Creating a stand-alone program

I'm new to MS Access, and I don't even have it on my PC yet.  Someone has told me that they have an Access 2000 program and database, the use of which requires Access 2000 or higher to be installed on the applicable PC.  I can understand that Access would need to be installed to make changes to the program and database structure, but surely not to just use the program for data entry, reports, etc?  I know this kind of thing can be done for VB programs, for example.

1. Is it possible to convert an Access program to be "stand-alone" (ie: one which will run on a PC which doesn't have MS Access installed on it)?
2. What is such a stand-alone Access program called?  (eg: is it called a "stand-alone Access application" or what?)
3. What is the process called for converting it to be stand-alone?
4. Would the user of the stand-alone program be able to get at all the usual Access menus, to do record deletes, etc?
5. Can I make ANY or my Access programs stand-alone?
6. Can I use ANY version of MS Access to make a stand-alone program?
7. How do I convert an Access program to be stand-alone?  (Instructions for 1 version of Access should be fine.  Please specify the version you're talking about  If it's more efficient to point me to some web page or specific section in a specific Access manual, feel free, but a brief description could be good, too).

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Hi tel2,

  - No compilations are available: Developers have the possibility to distribute
    databases with a run-time version for the purpose of lettin non-Access licensed
    user use an Access Db.

  - The run-time applications provide full functionality for any Db, - the difference
    is the lack of design facilities.

Kind regards,
tel2Author Commented:
Thanks for that, Sven,

With that in mind, and expanding my question 7...
How can developers distribute databases with run-time version?  Is it a menu option in Access?  Where exactly is the option?  Any idea how much disk space the run-time version takes?

tel2Author Commented:
PS: Also...
Can I just download this run-time version from somewhere and use it on someone else's Access database?
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A developer would buy the Microsoft Office Develoopers version, of course. I haven't had one of those since version 2.0, when I stopped developing databases for general commercial purposes, so I can't tell you exactly what tools are available.

But mainly it's based on the MS Installer application, which will make an installation package of the database and the run-time environment. Additional components are selectable of cource, in case some DLL or other stuff needs to be included in the distribution.

The minimum Access 2000 Runtime is 33 mb packed, and is available from Microsoft for free download.

As for the licence rules and implications of using this as an end-user: I am not an attorney of law and would not try to interprete the cryptic rules which are the current practice of any SW vendor, - I must refer you to Microsofts site on this question.

tel2Author Commented:
Thanks Sven,

Sounds as if, whenever someone wants to use (but not redesign) an Access database which someone else has set up, all they have to do is download and install the art2kmin.exe Access runtime program (if they don't already have it), and they're away!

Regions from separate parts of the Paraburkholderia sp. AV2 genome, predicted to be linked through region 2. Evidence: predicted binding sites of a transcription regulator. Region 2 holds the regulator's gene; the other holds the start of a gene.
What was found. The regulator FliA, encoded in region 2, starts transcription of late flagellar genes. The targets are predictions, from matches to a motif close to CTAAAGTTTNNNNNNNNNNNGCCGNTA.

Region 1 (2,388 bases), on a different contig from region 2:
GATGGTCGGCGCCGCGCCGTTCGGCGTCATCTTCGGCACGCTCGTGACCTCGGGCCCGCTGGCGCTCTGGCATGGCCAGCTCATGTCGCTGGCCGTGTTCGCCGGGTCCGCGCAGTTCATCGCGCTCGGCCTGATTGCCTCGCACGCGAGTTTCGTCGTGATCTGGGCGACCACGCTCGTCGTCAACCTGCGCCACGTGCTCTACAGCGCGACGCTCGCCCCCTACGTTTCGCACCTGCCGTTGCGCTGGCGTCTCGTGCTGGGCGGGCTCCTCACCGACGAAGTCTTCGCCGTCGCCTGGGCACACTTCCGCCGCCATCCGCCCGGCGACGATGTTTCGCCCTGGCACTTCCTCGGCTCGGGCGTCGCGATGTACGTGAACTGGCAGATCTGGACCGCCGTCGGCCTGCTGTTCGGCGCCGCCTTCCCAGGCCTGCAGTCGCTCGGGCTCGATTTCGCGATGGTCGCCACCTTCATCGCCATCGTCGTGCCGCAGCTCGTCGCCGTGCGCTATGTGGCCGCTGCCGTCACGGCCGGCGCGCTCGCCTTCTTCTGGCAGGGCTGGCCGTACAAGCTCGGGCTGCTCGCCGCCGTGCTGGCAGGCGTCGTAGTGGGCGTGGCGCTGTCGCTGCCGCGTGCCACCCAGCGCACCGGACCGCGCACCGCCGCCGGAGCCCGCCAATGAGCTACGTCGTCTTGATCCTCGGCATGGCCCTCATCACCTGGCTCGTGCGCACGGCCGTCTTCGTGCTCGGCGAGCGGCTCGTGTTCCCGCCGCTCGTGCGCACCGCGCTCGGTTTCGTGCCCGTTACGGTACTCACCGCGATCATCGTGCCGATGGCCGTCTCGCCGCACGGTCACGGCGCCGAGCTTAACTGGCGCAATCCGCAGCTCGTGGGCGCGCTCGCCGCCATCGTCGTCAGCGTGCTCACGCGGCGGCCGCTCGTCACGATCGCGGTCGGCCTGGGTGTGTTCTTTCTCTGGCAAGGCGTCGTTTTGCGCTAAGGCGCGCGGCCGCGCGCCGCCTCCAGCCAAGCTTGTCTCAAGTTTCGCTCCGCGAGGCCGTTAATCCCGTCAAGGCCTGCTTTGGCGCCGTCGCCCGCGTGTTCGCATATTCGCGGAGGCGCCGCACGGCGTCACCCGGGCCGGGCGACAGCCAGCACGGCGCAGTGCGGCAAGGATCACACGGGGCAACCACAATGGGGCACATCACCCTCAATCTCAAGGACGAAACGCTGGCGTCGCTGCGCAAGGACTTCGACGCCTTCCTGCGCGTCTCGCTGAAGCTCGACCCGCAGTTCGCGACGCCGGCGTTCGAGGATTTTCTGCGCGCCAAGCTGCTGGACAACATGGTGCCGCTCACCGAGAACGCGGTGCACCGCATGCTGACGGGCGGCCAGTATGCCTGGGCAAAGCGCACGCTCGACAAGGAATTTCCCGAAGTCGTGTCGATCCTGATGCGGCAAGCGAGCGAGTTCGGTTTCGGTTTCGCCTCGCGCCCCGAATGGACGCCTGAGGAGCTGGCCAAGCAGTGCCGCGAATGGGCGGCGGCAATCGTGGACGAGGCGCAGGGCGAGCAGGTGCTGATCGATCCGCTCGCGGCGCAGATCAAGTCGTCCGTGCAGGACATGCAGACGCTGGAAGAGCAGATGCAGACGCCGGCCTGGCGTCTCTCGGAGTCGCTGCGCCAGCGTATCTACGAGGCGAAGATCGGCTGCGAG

Sound correct?
I'm sorry to sound a disagreeabl note here but even if you can find a download of the Access runtime it is NOT a FREE download.
The license to distribute the Access runtime is part of the Office Developer Tools for A2000 and prior, and is included in the Office XP Developer Edition and is part of Visual Studio Extensions for MSOffice 2003 all of which have to be purchased to obtain the distribution license.  Distribution here includes 'internal' distribution.
The license terms go a bit further in that you cannot distribute JUST the runtime environment; it can only be distributed as part of an application.  

In terms of the question, I would not bother with the runtime if you can possibly avoid it.  It might work like a dream, but I would be very surprised if it did so.  You can spend hours if not days trying to get the same installation to work on different machines unless they are all built to exactly the same config.  And your app has to be built to work specifically with the runtime because of the lack of menus and error handling that comes with runtime operation.



thanks for clearing up that, - your sentiments about run-time problems are exactly mine, and the reason why I dropped it as an option in the past.

Peter, Sven sorry but I disagree with your sentiments on the Access Runtime. The Runtime option restricts what users can do and the developer has to ensure the database is properly rounded, error handling etc but that is the part the developer is getting paid for.

Pay a professional developer to handle all the runtime options and you can save your money by not having to install the full versions of access on all machines. Oh and not to forget that you have to pay for the license of course. 1 Access license for each PC installed on. The figures soon clock up when you are taking about occasional users across a large organisation.

Cheers, Andrew

I have no problem in accepting your disagreement, - I guess it's all down to something business related, -probably your clients are bigger than mine ;-)

I'd love to have clients who'd accept that would I have the full control of everything, and accept that the users can't make a personal query without contacting me, but that's not my situation. My typical client require me to create their platform, but to leave it open for them to maintain and develop. And I won't even write "unfortunately" in any of those sentences. Even before I come along, the vast majority of my clients provide the full Office package to all users (but then again: I have never serviced 500+ empl. sized companies).